Three teenagers were arrested at their homes about five hours after the shooting near Henry Ford High School, Deputy Police Chief James Tate said. The male suspects are 15, 16 and 18, and the 16-year-old is a student at the high school, Tate said.
One suspect and one victim had fought earlier in the day at the school, he said.
Christopher Walker, 16, was pronounced dead at Providence Hospital, a spokesman said. He was an 11th-grader at Henry Ford, Detroit Public Schools spokesman Steve Wasko told the Detroit Free Press and The Detroit News.
A 15-year-old female student was being treated at Providence for a gunshot wound, Wasko said. A 16-year-old male 10th-grader and another 16-year-old boy no longer enrolled at Henry Ford were being treated at another hospital, Wasko said.
All three were in serious condition, said Wasko, who did not return calls from The Associated Press on Thursday night.
Jamile Barber, 31, said he was sitting in his house across the street from the high school when he heard a noise about 3:15 p.m.
"I thought something was smacking up against the house - pop, pop, pop, pop, pop," Barber said. "Then I heard girls screaming and I saw 100, 200 kids running back toward the school. From there it was just chaos, people screaming and scrambling around."
Barber said he saw "two bodies, stiff and not moving" on the lawn outside the Michigan Technical Academy campus for pre-kindergarten through second grade, next to the high school.
"I saw people running down there, trying to give aid," he said. "The police and ambulances got there pretty fast."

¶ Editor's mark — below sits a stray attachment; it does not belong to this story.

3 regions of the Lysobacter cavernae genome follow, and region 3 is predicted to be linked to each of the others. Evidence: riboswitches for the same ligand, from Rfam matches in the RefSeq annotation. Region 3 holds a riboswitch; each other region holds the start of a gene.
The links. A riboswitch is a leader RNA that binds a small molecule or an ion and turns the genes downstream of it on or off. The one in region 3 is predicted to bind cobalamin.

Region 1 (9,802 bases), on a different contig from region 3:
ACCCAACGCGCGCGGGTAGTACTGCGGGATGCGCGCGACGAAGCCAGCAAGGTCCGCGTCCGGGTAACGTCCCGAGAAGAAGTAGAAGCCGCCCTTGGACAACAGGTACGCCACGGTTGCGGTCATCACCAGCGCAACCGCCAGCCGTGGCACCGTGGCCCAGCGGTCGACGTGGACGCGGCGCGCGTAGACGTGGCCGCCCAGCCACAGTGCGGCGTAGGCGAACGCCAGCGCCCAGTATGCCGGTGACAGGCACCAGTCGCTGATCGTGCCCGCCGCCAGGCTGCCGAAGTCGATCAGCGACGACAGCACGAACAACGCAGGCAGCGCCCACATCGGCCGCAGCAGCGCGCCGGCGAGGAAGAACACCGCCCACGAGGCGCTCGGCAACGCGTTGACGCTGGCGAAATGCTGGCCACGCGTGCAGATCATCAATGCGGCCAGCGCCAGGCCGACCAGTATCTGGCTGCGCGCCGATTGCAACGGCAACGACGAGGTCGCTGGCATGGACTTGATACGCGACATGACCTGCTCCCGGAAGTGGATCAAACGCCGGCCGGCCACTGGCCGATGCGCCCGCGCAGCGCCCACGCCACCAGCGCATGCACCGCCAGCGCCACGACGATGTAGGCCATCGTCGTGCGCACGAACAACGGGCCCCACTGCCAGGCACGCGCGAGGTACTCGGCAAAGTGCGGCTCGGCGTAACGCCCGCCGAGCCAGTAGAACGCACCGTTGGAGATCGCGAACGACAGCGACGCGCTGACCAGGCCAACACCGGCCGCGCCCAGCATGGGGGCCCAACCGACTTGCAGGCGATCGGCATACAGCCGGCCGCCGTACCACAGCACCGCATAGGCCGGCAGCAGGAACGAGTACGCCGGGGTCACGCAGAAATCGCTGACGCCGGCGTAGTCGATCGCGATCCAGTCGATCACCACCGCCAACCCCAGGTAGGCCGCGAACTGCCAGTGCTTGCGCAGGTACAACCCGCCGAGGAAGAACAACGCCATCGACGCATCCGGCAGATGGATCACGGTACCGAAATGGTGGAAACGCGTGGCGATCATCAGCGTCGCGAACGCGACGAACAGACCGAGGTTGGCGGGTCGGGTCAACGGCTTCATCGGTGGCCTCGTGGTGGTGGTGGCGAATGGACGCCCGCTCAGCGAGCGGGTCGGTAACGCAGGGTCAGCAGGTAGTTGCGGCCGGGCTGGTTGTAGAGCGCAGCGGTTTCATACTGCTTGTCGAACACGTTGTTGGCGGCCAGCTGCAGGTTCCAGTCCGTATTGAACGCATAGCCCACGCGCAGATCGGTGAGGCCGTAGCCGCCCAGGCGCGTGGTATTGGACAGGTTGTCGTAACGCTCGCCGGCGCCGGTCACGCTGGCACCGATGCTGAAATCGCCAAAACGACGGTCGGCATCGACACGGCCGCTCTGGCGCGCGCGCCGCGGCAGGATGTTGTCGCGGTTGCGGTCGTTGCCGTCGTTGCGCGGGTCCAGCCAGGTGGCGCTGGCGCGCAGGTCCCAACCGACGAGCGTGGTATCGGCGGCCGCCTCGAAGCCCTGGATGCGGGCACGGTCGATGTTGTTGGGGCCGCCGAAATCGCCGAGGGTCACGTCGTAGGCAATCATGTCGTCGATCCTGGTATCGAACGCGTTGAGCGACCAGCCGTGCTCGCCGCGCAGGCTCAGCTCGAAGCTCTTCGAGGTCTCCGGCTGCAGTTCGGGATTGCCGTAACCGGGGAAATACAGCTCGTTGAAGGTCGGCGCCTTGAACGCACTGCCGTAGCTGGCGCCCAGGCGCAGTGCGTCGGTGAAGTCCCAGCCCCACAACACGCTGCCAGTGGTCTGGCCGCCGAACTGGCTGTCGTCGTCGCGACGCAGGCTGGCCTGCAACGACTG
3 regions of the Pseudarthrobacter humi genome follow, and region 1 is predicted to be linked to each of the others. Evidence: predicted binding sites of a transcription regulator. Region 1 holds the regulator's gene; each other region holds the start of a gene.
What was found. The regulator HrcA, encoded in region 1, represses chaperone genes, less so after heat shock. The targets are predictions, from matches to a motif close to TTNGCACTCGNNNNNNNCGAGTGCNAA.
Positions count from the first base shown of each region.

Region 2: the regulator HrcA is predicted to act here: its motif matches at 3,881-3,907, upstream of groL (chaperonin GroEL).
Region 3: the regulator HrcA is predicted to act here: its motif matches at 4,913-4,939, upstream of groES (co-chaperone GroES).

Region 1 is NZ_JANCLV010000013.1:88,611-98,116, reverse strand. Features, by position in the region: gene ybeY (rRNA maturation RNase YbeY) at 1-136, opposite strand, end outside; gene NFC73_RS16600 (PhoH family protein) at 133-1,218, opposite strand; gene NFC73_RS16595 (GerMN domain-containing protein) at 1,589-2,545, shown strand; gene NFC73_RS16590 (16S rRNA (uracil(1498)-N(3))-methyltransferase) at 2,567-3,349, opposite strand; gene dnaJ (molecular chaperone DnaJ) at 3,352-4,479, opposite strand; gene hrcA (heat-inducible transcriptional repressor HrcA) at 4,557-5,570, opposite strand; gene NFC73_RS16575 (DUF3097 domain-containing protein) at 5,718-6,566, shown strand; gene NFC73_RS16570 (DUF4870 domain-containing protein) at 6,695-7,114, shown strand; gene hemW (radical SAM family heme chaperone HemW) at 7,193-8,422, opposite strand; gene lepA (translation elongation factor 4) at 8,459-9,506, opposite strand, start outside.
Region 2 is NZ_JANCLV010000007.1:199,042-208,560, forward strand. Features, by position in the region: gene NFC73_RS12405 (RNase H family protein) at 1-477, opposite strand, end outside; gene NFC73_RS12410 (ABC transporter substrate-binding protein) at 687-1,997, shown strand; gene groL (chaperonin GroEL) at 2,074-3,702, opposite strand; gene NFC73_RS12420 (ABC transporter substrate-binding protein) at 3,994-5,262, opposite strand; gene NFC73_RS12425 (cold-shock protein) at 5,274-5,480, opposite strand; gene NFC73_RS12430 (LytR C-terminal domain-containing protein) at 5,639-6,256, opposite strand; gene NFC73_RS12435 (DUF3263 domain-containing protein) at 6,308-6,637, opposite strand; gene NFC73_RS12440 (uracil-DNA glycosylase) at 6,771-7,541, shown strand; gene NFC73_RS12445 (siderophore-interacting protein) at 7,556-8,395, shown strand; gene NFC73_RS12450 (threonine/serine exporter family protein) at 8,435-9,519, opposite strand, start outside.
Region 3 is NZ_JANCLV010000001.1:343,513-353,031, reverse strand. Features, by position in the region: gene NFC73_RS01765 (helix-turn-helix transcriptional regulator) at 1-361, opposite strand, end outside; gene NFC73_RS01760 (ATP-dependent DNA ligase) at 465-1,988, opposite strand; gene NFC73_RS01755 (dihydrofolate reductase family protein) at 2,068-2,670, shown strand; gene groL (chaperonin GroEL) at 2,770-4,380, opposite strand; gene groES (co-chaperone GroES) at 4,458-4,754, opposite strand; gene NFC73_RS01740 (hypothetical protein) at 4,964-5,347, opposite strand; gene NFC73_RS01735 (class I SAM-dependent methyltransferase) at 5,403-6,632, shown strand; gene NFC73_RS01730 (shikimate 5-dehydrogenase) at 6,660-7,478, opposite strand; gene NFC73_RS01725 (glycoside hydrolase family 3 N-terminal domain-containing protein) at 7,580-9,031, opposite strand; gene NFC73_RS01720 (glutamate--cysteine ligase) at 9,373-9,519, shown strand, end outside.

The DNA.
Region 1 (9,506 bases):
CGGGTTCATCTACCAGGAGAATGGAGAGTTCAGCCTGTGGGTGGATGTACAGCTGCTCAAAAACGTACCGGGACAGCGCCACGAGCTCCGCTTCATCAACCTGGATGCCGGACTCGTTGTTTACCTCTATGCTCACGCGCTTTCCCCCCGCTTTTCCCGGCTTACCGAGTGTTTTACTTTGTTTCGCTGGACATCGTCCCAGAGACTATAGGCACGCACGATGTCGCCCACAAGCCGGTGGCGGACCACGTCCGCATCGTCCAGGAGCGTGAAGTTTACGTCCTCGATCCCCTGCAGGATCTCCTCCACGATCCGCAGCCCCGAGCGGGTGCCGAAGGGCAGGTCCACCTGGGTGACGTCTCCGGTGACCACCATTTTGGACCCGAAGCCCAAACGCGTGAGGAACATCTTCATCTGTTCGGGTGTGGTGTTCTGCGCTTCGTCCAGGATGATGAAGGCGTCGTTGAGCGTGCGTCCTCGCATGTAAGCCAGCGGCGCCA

Witnesses told police the gunman stepped out of a car that had stopped at a corner, fired the shots and got back into the car before it sped away, Tate said.
Police recovered a black Mazda SUV in which witnesses saw the suspects riding, but they had not recovered any weapons, Tate said. He said at least seven shell casings from an automatic weapon were found.
It wasn't known whether anyone was inside the Michigan Technical Academy at the time. The high school is on a busy street in a neighborhood of well-kept brick ranch houses and clean, tree-lined side streets.
Barber, who grew up on Detroit's east side, said he moved there in July with his two daughters.
"It seemed to be a pretty good neighborhood," he said. "But now I've been hearing it's one of the worst schools in Detroit. People told me, 'You just wait till school starts."'
A community meeting to discuss the shootings was to be held Friday at the school, and Barber said he would attend. "I just want to know what's going on."